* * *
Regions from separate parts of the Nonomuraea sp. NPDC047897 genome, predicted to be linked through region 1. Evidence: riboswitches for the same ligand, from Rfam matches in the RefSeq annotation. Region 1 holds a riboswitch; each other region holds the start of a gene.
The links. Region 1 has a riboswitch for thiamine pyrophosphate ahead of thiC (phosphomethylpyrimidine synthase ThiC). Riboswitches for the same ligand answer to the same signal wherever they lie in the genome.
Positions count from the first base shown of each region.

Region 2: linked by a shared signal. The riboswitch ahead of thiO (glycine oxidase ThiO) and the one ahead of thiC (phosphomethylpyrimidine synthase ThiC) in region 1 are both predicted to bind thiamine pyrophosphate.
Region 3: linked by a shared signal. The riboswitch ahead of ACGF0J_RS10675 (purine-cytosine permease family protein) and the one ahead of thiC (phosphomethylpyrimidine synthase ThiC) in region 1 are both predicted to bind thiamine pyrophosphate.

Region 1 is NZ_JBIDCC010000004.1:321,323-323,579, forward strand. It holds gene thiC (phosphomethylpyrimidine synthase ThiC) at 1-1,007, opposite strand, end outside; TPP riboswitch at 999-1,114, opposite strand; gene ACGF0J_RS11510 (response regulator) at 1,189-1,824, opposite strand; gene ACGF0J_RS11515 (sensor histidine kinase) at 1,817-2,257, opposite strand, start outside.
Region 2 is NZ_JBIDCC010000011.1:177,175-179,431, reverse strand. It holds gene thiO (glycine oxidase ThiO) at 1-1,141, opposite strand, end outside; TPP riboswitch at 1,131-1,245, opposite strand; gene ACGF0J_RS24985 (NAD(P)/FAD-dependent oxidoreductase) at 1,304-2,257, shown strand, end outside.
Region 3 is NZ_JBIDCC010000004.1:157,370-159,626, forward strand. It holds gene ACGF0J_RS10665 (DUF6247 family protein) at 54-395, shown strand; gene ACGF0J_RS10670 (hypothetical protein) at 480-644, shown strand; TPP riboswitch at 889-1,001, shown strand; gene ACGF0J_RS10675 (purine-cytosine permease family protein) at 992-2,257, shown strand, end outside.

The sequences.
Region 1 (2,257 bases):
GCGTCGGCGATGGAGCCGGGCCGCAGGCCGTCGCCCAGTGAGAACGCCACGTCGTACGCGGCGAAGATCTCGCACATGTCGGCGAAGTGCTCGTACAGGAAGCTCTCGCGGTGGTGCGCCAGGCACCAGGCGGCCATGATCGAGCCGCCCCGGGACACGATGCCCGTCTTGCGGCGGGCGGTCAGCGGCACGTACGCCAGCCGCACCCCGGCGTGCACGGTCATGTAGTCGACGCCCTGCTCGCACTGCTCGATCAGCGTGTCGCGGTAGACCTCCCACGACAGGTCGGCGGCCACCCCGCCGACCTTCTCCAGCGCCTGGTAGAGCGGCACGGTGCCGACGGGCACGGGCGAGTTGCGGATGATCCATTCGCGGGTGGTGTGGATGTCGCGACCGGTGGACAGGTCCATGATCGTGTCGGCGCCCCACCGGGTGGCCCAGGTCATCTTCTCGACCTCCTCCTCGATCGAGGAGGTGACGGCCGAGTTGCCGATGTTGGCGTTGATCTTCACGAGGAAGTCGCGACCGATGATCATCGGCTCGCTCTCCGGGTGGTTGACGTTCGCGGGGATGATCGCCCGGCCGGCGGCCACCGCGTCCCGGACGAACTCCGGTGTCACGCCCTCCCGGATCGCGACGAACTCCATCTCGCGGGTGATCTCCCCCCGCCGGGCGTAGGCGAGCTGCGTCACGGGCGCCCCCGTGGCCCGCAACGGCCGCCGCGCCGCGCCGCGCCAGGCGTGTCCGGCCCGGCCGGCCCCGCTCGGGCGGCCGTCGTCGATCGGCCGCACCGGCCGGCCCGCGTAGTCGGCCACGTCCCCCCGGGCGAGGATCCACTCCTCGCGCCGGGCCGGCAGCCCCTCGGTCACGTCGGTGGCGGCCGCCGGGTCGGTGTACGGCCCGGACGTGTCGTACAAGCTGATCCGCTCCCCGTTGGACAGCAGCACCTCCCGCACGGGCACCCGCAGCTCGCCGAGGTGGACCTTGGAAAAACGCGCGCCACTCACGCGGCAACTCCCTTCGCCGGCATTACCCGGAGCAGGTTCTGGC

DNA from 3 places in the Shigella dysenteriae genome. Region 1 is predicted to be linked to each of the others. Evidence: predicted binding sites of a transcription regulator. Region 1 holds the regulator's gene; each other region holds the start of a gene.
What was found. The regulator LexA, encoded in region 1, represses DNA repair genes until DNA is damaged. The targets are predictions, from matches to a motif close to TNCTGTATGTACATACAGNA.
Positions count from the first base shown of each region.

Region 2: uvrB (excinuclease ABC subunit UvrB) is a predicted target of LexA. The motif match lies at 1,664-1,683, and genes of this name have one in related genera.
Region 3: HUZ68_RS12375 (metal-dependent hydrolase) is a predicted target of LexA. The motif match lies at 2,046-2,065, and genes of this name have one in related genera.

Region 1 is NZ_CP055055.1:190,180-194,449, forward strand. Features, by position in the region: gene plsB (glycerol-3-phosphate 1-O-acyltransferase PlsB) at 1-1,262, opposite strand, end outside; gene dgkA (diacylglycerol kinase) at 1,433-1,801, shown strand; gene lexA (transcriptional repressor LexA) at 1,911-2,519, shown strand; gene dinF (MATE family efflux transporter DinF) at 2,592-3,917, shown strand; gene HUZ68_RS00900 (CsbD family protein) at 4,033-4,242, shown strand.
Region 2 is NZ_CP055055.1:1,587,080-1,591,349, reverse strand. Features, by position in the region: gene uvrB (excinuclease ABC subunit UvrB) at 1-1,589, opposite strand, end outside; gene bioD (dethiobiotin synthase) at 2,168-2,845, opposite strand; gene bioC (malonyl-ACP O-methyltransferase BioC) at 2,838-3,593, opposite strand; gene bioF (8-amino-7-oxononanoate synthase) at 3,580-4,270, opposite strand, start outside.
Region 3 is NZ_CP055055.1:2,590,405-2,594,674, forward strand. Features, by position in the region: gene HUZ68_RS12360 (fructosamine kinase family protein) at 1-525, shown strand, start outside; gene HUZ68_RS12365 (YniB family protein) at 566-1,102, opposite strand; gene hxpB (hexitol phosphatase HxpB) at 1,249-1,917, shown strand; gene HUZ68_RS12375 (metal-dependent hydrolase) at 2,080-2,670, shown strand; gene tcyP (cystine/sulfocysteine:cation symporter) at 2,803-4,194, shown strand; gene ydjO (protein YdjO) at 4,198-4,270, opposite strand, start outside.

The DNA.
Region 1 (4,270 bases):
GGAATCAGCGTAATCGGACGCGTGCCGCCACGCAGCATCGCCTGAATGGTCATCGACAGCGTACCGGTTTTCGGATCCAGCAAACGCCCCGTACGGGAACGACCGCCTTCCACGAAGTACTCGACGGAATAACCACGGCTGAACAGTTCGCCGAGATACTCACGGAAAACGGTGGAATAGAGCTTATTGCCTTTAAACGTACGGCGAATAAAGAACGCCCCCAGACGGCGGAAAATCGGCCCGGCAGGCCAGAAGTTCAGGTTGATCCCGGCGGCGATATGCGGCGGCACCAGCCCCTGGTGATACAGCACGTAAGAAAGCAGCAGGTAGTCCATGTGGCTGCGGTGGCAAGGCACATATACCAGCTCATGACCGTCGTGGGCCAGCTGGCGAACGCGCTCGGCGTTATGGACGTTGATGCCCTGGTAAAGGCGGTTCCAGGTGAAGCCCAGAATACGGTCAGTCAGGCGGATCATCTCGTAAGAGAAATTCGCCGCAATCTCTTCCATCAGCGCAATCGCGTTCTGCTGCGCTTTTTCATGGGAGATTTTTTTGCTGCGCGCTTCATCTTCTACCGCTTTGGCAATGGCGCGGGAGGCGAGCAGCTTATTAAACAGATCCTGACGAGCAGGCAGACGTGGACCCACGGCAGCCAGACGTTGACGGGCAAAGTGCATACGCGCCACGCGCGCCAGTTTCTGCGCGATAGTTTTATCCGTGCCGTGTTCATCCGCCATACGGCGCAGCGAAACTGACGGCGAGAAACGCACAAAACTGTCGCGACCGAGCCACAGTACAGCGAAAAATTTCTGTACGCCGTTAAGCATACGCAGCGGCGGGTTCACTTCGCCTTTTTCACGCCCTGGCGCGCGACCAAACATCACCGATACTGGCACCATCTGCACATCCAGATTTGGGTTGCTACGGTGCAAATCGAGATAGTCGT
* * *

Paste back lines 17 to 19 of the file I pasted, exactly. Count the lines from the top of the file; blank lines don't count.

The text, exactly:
Region 1 is NZ_CP055055.1:190,180-194,449, forward strand. Features, by position in the region: gene plsB (glycerol-3-phosphate 1-O-acyltransferase PlsB) at 1-1,262, opposite strand, end outside; gene dgkA (diacylglycerol kinase) at 1,433-1,801, shown strand; gene lexA (transcriptional repressor LexA) at 1,911-2,519, shown strand; gene dinF (MATE family efflux transporter DinF) at 2,592-3,917, shown strand; gene HUZ68_RS00900 (CsbD family protein) at 4,033-4,242, shown strand.
Region 2 is NZ_CP055055.1:1,587,080-1,591,349, reverse strand. Features, by position in the region: gene uvrB (excinuclease ABC subunit UvrB) at 1-1,589, opposite strand, end outside; gene bioD (dethiobiotin synthase) at 2,168-2,845, opposite strand; gene bioC (malonyl-ACP O-methyltransferase BioC) at 2,838-3,593, opposite strand; gene bioF (8-amino-7-oxononanoate synthase) at 3,580-4,270, opposite strand, start outside.
Region 3 is NZ_CP055055.1:2,590,405-2,594,674, forward strand. Features, by position in the region: gene HUZ68_RS12360 (fructosamine kinase family protein) at 1-525, shown strand, start outside; gene HUZ68_RS12365 (YniB family protein) at 566-1,102, opposite strand; gene hxpB (hexitol phosphatase HxpB) at 1,249-1,917, shown strand; gene HUZ68_RS12375 (metal-dependent hydrolase) at 2,080-2,670, shown strand; gene tcyP (cystine/sulfocysteine:cation symporter) at 2,803-4,194, shown strand; gene ydjO (protein YdjO) at 4,198-4,270, opposite strand, start outside.